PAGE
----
A floor above one of my favourite Sydney sushi restaurants is the Kinokuniya bookstore which takes out virtually the whole of the top level of the building. Like others in the 80-strong international chain, it is bright, airy and absolutely vast. As well as acres of novels and sumptuous coffee table books, it has an impressive collection of graphic novels, Manga and Hello Kitty merchandise. Not surprisingly, it’s a regular hangout for the thousands of Japanese students studying in Sydney.
On Saturday, there was a prominent display of the Vintage Book collection of Haruki Murakami novels in elegant minimalist livery. Irresistible. And that is how I ended up lying under a fan trying to escape Sydney’s broiling heat reading After the Quake a slim book that somehow has passed me by despite being published in translation in 2002.
After The Quake, is actually a collection of six short stories inspired by the devastating 1995 Kobe earthquake in which almost 6,500 Japanese people perished. However, the reference to the actual event is, in each, deliberately oblique. In fact, only in UFO in Kushiro, does it get anything more than a passing mention. Instead, the earthquake is the catalyst for reassessment and re-awakening, for regaining lost moments and discarding old prejudices.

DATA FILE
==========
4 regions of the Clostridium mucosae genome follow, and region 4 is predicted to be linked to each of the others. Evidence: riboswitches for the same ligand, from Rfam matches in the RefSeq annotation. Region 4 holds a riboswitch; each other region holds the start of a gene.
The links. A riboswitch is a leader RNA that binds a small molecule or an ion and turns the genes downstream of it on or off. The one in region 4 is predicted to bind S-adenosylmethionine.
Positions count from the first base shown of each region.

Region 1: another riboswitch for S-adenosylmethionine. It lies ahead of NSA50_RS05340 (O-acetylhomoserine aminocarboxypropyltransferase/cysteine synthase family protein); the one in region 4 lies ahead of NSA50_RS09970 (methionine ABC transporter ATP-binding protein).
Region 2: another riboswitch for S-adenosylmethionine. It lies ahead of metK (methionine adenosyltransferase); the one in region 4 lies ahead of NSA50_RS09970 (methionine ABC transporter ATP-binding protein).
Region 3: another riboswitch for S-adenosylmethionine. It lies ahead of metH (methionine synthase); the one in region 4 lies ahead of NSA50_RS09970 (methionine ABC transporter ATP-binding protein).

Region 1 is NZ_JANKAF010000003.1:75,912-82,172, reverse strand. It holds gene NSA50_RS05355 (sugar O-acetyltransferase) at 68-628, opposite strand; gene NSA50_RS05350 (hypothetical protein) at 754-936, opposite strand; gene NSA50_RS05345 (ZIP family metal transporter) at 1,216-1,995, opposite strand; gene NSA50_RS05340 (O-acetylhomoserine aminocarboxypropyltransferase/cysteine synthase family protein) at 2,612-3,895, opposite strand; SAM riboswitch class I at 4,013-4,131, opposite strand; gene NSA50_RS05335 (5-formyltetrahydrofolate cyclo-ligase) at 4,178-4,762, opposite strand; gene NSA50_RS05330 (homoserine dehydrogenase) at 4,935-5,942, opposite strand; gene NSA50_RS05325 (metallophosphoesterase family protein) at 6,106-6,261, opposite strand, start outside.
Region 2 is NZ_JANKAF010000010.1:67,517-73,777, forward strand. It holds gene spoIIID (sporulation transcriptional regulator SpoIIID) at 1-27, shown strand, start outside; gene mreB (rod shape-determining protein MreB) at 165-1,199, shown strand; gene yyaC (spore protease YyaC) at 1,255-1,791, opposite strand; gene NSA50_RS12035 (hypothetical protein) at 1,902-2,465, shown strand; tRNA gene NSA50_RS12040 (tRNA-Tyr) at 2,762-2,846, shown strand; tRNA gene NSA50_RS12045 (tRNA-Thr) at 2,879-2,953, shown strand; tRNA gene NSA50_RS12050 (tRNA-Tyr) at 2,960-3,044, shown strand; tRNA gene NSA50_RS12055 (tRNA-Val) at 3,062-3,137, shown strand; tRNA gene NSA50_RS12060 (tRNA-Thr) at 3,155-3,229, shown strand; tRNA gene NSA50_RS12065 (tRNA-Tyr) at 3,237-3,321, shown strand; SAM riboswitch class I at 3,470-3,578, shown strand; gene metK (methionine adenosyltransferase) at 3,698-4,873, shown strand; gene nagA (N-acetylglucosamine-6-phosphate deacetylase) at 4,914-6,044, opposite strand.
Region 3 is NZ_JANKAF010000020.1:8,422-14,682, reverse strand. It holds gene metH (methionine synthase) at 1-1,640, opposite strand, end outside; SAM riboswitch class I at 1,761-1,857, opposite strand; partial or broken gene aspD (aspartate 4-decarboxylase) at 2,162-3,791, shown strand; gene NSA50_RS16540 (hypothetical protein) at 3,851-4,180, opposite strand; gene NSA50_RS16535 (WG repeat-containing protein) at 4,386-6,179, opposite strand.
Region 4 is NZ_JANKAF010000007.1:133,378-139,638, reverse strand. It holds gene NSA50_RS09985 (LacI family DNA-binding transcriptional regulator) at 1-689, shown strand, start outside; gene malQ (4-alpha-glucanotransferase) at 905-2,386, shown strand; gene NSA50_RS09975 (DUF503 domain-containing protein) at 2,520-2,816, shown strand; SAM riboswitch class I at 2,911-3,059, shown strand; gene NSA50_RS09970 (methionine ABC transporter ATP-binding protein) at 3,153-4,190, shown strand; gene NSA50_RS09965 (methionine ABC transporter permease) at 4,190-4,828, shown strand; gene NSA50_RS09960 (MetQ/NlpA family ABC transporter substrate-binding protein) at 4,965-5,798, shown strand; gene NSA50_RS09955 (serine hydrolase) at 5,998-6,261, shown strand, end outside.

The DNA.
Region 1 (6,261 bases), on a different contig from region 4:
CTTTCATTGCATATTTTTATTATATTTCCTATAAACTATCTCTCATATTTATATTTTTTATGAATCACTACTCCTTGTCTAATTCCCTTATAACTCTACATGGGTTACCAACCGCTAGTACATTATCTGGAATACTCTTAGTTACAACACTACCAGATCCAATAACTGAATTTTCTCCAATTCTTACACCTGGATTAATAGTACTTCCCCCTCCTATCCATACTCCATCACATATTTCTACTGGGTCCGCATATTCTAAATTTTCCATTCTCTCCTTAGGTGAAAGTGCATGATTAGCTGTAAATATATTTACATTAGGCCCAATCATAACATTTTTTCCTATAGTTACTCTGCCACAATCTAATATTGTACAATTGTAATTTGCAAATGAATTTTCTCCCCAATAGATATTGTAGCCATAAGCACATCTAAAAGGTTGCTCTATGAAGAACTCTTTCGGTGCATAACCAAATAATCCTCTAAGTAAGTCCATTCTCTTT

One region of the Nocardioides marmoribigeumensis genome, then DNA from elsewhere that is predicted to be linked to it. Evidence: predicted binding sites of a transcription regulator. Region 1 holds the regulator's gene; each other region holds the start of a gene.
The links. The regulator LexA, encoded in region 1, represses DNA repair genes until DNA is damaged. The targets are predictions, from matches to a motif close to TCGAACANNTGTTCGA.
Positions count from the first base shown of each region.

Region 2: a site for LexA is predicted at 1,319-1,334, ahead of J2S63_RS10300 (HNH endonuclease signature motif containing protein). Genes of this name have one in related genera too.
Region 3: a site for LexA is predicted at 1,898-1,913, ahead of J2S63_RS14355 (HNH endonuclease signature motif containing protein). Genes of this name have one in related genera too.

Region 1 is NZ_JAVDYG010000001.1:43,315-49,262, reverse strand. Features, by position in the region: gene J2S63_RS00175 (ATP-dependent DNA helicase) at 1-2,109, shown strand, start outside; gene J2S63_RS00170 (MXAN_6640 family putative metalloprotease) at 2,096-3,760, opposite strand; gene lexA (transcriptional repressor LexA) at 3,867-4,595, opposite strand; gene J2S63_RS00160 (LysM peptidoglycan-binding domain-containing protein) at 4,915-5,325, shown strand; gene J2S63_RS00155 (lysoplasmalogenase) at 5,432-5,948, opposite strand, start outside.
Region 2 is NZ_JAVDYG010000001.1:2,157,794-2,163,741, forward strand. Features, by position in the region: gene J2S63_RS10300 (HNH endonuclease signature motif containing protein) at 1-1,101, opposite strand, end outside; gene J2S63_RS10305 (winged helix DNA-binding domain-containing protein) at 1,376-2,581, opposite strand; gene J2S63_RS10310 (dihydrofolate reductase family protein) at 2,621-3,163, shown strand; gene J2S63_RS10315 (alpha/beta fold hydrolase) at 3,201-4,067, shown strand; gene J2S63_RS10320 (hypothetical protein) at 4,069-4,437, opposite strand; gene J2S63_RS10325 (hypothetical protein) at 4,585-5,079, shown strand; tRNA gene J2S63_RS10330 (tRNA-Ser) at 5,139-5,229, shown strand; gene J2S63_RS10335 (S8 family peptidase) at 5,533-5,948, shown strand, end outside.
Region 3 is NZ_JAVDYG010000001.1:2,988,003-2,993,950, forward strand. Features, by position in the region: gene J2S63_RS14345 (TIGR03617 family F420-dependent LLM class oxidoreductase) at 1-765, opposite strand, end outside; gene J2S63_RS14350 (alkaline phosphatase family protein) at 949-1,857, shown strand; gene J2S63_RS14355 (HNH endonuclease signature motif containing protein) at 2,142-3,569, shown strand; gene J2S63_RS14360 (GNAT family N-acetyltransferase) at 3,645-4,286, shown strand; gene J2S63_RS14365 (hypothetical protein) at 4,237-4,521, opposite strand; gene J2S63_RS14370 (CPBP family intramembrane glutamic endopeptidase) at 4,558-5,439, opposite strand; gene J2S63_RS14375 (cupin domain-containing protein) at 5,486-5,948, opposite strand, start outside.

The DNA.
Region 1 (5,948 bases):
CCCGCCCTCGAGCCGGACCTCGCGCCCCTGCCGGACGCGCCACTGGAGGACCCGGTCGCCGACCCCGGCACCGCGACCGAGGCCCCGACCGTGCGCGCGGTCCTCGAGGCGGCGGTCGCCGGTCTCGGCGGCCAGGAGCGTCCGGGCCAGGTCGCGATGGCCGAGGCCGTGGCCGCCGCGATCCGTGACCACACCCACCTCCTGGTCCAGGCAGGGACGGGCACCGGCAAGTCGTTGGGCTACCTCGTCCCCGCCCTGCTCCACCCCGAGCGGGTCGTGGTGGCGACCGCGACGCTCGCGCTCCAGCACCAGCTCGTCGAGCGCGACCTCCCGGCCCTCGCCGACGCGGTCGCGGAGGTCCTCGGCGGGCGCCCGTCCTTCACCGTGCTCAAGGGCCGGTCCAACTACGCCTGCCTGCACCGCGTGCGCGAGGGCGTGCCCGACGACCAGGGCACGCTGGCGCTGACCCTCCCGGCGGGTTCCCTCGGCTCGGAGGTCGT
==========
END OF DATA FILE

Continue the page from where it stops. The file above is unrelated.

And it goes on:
In Thailand, pathologist Satsuki has spent 30 years hating the man from whom she parted resulting in an acrimonious legal feud. She has been enjoying a quiet week’s holiday after attending a conference in Bangkok when her arranges a surprise visit to a mysterious old woman who holds the key to her psychological freedom. And In Honey Pie, Junpei has to first bring together two lonely bears before he realises he deserves more from his relationship with his oldest two friends than he has been allowing himself.
The surreal element so successful in books like A Wild Sheep Chase is particularly evident in Super-frog Saves Tokyo where unassuming banker Katagiri is recruited by a giant frog to help thwart attempts by a huge underground worm threatening to wipe out Tokyo with an earthquake.
The storieson their own, represent masterful story-telling. Together they are an extraordinary collection from a writer who never fails to mesmerise and intrigue.